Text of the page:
I have always been fascinated with the dynastical (did I make up a word?) reigns of kings and emperors. I am especially amazed at the young ones. Tutankhamen became Pharaoh at 7, Louis VII became king of France at 11, and 339 years ago today, Charles II became King of Spain at the ripe old age of 15.
I know that 15 was a lot older in 1676 than it is today, but honestly, you could not trust me to remember to take out the trash or wash my clothes at 15. Can you imagine the 15 year old that mows your lawn controlling armies and navies?
Charles, or Carlos if you are from Spain, came from not so humble beginnings as he was a Habsburg. The Habsburgs were a “modest family” that ruled most of Europe with titles like:
- Holy Roman Emperor
- King of the Romans
- King of England
- Grand Prince of Transylvania
The Habsburgs were the royal family of royal families. They were married into EVERY royal house in Europe. They liked to keep their families and royal blood close. Uncles marrying nieces, first cousins marrying first cousins. You know–inbreeding. It is almost like the Habsburgs invented the concept. (Maybe we should change the name to Habsburging?)
Charles was no different in this. His Father was Philip IV of Spain, his mother Mariana of Austria. Mariana’s mother was Maria Anna of Spain, Philip IV’s sister. So, uncle married niece, making Maria Anna of Spain, both Charles’s aunt and grandmother! How messed up are those Christmases?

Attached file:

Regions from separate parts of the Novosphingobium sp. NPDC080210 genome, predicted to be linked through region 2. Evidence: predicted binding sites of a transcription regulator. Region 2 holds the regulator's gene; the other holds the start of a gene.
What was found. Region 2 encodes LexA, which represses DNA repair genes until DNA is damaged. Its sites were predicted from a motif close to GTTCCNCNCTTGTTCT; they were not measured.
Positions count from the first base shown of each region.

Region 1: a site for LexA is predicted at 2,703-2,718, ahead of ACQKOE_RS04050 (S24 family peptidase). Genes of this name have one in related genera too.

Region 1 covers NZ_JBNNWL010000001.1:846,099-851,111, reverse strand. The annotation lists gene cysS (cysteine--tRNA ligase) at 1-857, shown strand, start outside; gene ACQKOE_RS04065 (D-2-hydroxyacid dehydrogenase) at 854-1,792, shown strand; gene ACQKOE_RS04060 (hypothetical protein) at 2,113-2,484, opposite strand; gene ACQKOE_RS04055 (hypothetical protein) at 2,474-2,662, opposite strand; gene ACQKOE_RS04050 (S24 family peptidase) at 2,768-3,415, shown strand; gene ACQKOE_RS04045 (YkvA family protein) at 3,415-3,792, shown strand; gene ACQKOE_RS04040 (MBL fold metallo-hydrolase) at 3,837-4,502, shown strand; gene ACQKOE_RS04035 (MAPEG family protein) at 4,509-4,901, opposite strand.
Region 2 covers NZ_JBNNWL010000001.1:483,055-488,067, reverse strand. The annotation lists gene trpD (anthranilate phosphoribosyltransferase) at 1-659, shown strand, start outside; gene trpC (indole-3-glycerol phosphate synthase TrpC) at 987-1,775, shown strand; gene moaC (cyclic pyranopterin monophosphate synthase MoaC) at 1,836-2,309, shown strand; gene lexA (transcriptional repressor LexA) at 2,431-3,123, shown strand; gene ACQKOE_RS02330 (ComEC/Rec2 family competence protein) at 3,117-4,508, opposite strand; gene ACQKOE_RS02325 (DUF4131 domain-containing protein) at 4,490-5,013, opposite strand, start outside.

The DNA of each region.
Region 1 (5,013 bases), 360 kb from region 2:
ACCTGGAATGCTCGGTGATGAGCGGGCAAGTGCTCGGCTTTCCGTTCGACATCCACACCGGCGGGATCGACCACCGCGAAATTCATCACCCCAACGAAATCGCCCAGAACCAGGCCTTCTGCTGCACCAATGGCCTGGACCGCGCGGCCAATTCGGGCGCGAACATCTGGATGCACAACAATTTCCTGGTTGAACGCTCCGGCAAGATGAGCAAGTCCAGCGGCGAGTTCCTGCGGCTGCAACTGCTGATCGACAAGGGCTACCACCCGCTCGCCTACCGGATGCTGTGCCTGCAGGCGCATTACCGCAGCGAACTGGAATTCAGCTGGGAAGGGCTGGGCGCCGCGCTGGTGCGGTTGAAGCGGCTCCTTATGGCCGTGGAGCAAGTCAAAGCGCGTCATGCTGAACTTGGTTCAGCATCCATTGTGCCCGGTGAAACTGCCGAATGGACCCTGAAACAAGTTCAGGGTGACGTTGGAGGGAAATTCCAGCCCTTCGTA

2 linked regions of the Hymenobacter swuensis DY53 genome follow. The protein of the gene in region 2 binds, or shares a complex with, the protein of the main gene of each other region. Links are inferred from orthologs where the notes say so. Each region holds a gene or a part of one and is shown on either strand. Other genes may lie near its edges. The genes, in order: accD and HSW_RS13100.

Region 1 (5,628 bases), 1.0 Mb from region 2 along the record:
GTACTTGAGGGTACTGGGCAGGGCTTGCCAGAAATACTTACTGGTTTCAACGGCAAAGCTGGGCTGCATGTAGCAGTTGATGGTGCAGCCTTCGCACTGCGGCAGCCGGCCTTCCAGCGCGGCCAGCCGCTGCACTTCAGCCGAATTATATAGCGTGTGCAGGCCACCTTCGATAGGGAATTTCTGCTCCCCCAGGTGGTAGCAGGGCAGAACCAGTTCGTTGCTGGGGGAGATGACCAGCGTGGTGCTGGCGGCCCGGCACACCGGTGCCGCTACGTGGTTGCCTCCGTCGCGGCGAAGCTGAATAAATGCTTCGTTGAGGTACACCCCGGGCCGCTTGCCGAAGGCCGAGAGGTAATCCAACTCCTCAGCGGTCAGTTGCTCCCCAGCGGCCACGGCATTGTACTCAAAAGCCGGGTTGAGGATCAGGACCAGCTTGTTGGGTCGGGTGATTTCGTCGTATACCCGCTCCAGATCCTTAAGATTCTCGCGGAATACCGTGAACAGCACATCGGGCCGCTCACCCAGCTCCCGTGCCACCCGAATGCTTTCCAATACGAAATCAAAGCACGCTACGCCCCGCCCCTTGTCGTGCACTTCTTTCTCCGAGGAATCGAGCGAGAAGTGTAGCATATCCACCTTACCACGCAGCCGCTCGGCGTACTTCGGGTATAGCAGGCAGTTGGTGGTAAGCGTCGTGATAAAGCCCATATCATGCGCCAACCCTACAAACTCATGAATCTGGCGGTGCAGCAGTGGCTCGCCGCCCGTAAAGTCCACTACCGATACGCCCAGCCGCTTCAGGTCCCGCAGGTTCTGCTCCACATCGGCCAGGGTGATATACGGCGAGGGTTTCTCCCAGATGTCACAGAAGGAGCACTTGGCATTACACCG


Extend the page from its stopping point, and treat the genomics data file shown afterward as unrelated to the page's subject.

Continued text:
Charles–the lucky guy he was–was the result of generations of inbreeding and was born mentally deficient, disfigured, and physically disabled. It has been said that his tongue was so large that he was hard to understand. As a result of his physical and mental issues, he did not attend school, and was treated as an infant until age 10. He was called el Hechizado or the Bewitched.
Of course, it was a time of great superstition. Because of this, his life issues were blamed on witches and people consorting with the devil and wanting to plot his ruin. Charles was a big proponent of the Spanish Inquisition and enjoyed burning heretics. He even burned some heretics to celebrate his first wedding.
Charles was the only living son of Philip IV and the last male Habsburg in Spain. Although he was married twice, his spouses–Marie Louise d’Orleans and Maria Anna of Neuburg–produced no offspring. Charles was most likely impotent as a result of all the inbreeding.
Charles was last of the Habsburg line of kings that Spain had.
He died on November 1,1700 at the ripe old age of 38–having ruled on his own for 25 years.
His death without an heir provoked the War of Spanish Succession.
So, lesson learned= variety strengthens the gene pool. A normal person will have 32 great-great-great grandparents. Charles had 14.
- Inbreeding: Downfall of a Dynasty
- The costs of human inbreeding and their implications for variations at the DNA level